Further, some Litigants cannot personally observe their matter due to the exorbitant costs involved. Hence, the interpretation of law/ appreciation of facts can never really be understood by a litigant who does not watch his case.
Ranjan Gogoi is the current Chief Justice of India and is the first Chief Justice from Northeast. He would be apprised of the accessibility to justice to North East litigants and litigants who are away from New Delhi such as South Indians. A Supreme Court bench in the South will ensure the reduction in backlog of cases and speedy disposal of cases which have been pending before the Apex Court. By establishing a South Bench, justice will become accessible for most South Indians and it would become convenient to lawyers and their clients.
Access to justice is a guaranteed fundamental right under the Constitution, more particularly Article 21. The right of access to justice has been recognised as one of the fundamental and basic human rights in various international covenants and charters. Inaccessibility of this right undermines public confidence in the justice delivery system and incentivises people to look for short-cuts and other ways to achieve justice. In the long run, this also weakens the justice delivery system and poses a threat to Rule of Law. The Supreme Court has emphasized time and again the responsibility of the Centre to provide the weaker sections with free legal aid but its failure on the part of the law ministry if there is no cap on fees charged to create uniformity in the system.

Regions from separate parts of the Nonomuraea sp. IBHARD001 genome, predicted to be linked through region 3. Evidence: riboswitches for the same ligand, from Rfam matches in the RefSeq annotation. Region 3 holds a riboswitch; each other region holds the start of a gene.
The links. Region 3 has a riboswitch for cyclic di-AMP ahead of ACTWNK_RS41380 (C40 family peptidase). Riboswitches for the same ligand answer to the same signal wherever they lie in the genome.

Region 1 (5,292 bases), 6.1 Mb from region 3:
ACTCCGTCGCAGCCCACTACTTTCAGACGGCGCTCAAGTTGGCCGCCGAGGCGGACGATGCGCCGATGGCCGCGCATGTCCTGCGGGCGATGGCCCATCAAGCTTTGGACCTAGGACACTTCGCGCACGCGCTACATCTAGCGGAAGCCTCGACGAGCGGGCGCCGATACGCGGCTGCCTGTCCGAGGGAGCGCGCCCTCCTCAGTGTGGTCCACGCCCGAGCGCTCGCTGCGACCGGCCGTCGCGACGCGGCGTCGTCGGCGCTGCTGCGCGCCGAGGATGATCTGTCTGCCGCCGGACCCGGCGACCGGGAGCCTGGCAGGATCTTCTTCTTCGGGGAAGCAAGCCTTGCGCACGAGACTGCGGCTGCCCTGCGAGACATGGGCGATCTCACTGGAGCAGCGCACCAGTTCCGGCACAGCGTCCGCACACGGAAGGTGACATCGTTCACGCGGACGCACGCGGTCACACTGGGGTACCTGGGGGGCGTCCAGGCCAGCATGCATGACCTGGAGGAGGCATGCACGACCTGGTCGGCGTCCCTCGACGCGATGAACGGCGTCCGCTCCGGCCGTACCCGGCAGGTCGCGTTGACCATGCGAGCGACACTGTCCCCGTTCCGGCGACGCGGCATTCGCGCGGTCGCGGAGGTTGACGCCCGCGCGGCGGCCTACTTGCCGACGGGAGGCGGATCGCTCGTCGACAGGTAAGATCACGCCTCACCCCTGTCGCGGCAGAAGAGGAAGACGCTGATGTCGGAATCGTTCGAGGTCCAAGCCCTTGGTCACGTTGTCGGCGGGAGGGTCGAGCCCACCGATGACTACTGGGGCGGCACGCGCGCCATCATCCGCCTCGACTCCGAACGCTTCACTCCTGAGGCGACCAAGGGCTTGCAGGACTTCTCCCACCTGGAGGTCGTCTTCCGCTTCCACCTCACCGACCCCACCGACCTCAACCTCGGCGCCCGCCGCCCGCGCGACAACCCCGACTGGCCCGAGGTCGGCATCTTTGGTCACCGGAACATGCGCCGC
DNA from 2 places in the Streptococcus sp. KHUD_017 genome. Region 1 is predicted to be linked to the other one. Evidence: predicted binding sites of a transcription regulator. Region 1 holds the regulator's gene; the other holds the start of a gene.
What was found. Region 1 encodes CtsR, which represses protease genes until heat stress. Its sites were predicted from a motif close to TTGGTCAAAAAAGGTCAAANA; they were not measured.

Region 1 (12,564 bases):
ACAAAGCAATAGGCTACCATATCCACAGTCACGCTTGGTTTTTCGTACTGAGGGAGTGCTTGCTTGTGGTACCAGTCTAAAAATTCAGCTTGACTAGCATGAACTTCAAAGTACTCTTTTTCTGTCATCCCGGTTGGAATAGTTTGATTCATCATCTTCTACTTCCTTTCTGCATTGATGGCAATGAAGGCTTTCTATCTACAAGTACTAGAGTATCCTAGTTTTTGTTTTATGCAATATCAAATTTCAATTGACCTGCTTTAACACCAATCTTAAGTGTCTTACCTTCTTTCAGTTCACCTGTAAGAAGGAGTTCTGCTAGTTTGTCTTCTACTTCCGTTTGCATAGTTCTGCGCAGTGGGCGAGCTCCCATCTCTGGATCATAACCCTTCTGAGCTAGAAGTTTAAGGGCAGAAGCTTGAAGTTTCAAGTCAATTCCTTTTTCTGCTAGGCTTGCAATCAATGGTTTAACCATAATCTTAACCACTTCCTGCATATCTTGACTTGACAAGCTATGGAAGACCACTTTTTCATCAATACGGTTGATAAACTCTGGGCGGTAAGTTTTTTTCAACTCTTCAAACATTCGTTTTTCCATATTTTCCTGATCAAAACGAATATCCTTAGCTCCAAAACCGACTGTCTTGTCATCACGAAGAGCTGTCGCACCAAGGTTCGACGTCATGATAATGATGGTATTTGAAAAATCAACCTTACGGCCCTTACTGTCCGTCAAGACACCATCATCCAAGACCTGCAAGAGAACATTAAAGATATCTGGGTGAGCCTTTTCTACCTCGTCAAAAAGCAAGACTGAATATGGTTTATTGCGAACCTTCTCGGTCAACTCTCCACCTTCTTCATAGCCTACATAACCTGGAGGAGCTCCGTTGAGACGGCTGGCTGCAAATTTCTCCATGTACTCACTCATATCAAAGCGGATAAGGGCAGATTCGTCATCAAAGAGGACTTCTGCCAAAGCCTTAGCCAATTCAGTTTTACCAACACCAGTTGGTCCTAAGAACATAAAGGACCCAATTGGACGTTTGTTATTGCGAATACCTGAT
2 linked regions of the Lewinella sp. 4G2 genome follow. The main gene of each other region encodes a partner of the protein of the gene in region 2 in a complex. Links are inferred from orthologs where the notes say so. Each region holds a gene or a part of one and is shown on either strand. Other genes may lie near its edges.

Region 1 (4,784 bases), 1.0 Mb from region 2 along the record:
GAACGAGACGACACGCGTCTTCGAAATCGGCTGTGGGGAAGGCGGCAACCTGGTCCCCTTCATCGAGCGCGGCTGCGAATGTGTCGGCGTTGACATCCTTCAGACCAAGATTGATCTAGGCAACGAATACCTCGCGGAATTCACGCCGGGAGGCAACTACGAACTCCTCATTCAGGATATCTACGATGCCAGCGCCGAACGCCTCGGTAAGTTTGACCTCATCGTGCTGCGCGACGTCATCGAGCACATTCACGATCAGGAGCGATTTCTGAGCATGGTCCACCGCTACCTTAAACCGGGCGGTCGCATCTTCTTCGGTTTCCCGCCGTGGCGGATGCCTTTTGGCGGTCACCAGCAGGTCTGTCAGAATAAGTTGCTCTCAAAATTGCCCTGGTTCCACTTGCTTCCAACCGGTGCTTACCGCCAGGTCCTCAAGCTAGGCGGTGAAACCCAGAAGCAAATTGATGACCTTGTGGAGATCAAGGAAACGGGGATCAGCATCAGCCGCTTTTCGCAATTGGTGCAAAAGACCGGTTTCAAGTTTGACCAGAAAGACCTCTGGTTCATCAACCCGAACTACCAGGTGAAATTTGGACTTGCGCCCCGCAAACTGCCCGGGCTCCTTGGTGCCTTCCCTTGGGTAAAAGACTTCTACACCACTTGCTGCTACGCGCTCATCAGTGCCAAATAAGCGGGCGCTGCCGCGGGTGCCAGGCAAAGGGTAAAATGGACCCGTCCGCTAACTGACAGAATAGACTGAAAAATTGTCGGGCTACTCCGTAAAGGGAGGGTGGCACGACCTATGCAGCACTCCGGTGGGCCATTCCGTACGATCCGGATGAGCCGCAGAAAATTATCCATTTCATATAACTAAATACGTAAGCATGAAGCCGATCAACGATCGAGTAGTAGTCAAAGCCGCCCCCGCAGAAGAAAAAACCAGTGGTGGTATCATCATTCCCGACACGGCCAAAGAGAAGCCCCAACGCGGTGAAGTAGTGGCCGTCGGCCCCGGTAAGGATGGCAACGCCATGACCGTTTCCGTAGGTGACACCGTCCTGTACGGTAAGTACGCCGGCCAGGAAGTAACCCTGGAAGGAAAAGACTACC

A Supreme Court bench in the south zone is beneficial for the judicial system too as it can mitigate the burden of the Supreme Court bench in Delhi which deals with matters all by itself. As per the information made available by the Supreme Court of India, the total number of pending cases in the Apex court as on May 4, 2018 was 54,013. Having separate Supreme Court benches in the north and the south jurisdiction, by increasing the strength of judges can help resolve cases with more efficiency and within a shorter time frame.
How it could be done?